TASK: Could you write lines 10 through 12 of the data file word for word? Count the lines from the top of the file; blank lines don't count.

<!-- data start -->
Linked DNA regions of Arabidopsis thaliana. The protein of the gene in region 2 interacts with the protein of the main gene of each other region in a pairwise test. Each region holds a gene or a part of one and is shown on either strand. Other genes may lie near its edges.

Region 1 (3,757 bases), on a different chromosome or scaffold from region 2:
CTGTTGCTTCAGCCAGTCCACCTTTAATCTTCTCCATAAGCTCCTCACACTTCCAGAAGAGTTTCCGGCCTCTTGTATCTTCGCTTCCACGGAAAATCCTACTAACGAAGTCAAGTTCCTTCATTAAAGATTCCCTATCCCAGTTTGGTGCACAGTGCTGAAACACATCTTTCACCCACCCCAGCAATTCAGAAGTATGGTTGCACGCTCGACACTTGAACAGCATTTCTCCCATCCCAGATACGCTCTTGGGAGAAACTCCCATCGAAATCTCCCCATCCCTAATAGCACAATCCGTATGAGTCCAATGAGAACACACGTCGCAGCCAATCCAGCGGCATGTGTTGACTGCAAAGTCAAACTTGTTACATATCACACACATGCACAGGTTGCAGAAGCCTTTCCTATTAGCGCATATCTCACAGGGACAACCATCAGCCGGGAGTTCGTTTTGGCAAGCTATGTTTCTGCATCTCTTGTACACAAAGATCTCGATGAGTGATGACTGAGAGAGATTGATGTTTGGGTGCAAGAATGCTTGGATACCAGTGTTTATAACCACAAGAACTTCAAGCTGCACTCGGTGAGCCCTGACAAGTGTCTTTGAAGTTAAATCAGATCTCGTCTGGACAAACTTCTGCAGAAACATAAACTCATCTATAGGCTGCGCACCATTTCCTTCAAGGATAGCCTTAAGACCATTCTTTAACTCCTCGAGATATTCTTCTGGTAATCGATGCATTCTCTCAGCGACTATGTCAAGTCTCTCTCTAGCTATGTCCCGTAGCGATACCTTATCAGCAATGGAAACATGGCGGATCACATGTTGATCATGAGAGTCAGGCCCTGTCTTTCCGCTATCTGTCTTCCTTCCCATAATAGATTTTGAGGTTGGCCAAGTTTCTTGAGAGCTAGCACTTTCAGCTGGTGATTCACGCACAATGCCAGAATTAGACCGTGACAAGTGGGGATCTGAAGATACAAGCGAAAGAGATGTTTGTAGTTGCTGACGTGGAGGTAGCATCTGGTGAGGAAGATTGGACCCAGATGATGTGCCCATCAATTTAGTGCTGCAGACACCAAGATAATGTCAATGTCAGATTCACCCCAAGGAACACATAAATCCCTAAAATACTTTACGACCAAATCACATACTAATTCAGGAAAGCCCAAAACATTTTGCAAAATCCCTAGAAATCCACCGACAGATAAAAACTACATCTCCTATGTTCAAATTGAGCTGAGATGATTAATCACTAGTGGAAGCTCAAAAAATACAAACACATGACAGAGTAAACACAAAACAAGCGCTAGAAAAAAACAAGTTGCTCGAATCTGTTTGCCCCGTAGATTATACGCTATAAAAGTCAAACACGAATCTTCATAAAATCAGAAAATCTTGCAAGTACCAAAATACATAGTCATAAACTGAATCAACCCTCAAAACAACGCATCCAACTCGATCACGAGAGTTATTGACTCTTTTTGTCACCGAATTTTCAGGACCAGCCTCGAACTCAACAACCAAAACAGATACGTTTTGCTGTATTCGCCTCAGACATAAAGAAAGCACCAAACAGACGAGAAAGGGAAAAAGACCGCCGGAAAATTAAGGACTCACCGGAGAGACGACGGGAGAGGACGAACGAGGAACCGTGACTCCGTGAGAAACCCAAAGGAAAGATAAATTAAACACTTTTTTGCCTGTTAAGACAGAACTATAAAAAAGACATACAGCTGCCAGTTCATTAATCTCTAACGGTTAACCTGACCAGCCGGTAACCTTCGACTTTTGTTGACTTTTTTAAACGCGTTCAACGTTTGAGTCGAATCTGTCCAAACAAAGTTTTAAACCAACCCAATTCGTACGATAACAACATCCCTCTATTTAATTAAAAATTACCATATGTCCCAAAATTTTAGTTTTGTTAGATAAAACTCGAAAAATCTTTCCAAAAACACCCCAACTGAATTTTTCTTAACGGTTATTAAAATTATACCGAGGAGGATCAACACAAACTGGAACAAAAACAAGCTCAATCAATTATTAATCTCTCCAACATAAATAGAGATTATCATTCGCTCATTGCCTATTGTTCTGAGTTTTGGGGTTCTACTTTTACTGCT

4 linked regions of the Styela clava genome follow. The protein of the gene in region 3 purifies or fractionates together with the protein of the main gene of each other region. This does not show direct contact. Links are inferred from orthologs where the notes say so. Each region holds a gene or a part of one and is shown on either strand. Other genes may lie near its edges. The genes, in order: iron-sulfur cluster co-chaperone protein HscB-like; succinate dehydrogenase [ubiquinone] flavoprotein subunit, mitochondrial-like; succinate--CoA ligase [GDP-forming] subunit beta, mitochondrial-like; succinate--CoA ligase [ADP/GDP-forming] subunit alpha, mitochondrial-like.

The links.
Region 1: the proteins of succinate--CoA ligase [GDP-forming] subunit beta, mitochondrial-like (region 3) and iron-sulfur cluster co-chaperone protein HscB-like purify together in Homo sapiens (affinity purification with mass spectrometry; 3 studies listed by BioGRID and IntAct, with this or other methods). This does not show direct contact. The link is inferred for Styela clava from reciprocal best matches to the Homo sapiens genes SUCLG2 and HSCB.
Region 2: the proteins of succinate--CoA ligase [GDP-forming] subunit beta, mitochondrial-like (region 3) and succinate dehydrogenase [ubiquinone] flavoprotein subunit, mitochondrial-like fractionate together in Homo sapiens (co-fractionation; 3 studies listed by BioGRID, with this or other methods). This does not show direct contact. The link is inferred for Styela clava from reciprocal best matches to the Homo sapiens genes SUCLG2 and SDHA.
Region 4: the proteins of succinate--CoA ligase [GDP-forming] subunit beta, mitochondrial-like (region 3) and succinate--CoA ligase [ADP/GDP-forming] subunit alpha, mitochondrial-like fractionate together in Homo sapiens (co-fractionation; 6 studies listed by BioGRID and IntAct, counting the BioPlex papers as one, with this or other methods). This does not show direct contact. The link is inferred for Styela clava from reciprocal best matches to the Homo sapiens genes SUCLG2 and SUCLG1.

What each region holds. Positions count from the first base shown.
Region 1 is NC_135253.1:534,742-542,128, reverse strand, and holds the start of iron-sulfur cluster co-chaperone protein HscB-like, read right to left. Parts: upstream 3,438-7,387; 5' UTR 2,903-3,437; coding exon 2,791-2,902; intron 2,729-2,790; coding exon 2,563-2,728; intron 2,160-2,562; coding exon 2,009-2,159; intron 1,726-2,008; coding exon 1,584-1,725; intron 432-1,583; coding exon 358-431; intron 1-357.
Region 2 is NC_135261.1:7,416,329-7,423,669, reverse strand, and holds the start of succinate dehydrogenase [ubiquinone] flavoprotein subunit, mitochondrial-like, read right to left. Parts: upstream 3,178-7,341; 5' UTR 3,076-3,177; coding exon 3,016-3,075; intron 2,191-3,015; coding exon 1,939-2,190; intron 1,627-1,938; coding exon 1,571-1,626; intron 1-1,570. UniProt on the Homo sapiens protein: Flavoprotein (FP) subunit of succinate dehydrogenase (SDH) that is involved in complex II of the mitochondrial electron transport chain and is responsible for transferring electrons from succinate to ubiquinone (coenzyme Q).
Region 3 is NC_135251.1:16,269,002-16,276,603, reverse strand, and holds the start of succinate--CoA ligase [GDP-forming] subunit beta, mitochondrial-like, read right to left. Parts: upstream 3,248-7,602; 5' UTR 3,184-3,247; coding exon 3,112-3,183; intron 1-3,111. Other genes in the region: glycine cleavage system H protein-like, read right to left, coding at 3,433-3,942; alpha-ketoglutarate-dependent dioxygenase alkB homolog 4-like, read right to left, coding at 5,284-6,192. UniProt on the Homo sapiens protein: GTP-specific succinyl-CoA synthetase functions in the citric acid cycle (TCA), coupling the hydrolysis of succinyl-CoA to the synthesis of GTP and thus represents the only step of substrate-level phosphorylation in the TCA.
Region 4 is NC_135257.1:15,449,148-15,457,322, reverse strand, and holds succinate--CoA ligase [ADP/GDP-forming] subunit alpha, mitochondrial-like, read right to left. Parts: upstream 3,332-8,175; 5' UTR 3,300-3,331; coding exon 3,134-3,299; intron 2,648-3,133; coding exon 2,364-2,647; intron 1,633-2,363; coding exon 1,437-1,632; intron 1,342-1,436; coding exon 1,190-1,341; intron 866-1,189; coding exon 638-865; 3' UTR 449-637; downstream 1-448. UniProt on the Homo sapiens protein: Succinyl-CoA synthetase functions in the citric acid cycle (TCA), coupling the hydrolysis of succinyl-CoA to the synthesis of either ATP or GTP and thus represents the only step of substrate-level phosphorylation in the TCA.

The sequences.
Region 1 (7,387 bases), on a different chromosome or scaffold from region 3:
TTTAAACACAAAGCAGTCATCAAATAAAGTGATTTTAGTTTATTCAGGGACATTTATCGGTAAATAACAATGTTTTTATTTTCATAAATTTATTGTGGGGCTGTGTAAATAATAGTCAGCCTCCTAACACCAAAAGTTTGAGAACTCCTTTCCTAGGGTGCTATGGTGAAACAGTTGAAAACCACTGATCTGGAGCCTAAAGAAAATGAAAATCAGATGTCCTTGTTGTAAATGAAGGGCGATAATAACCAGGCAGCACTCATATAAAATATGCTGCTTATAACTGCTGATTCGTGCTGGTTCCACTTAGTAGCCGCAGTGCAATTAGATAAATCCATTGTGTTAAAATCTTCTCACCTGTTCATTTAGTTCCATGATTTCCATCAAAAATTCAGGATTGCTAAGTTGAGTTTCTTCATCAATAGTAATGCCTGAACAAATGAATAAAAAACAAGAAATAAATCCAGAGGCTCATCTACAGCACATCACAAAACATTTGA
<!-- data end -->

Region 1 is NC_135253.1:534,742-542,128, reverse strand, and holds the start of iron-sulfur cluster co-chaperone protein HscB-like, read right to left. Parts: upstream 3,438-7,387; 5' UTR 2,903-3,437; coding exon 2,791-2,902; intron 2,729-2,790; coding exon 2,563-2,728; intron 2,160-2,562; coding exon 2,009-2,159; intron 1,726-2,008; coding exon 1,584-1,725; intron 432-1,583; coding exon 358-431; intron 1-357.
Region 2 is NC_135261.1:7,416,329-7,423,669, reverse strand, and holds the start of succinate dehydrogenase [ubiquinone] flavoprotein subunit, mitochondrial-like, read right to left. Parts: upstream 3,178-7,341; 5' UTR 3,076-3,177; coding exon 3,016-3,075; intron 2,191-3,015; coding exon 1,939-2,190; intron 1,627-1,938; coding exon 1,571-1,626; intron 1-1,570. UniProt on the Homo sapiens protein: Flavoprotein (FP) subunit of succinate dehydrogenase (SDH) that is involved in complex II of the mitochondrial electron transport chain and is responsible for transferring electrons from succinate to ubiquinone (coenzyme Q).
Region 3 is NC_135251.1:16,269,002-16,276,603, reverse strand, and holds the start of succinate--CoA ligase [GDP-forming] subunit beta, mitochondrial-like, read right to left. Parts: upstream 3,248-7,602; 5' UTR 3,184-3,247; coding exon 3,112-3,183; intron 1-3,111. Other genes in the region: glycine cleavage system H protein-like, read right to left, coding at 3,433-3,942; alpha-ketoglutarate-dependent dioxygenase alkB homolog 4-like, read right to left, coding at 5,284-6,192. UniProt on the Homo sapiens protein: GTP-specific succinyl-CoA synthetase functions in the citric acid cycle (TCA), coupling the hydrolysis of succinyl-CoA to the synthesis of GTP and thus represents the only step of substrate-level phosphorylation in the TCA.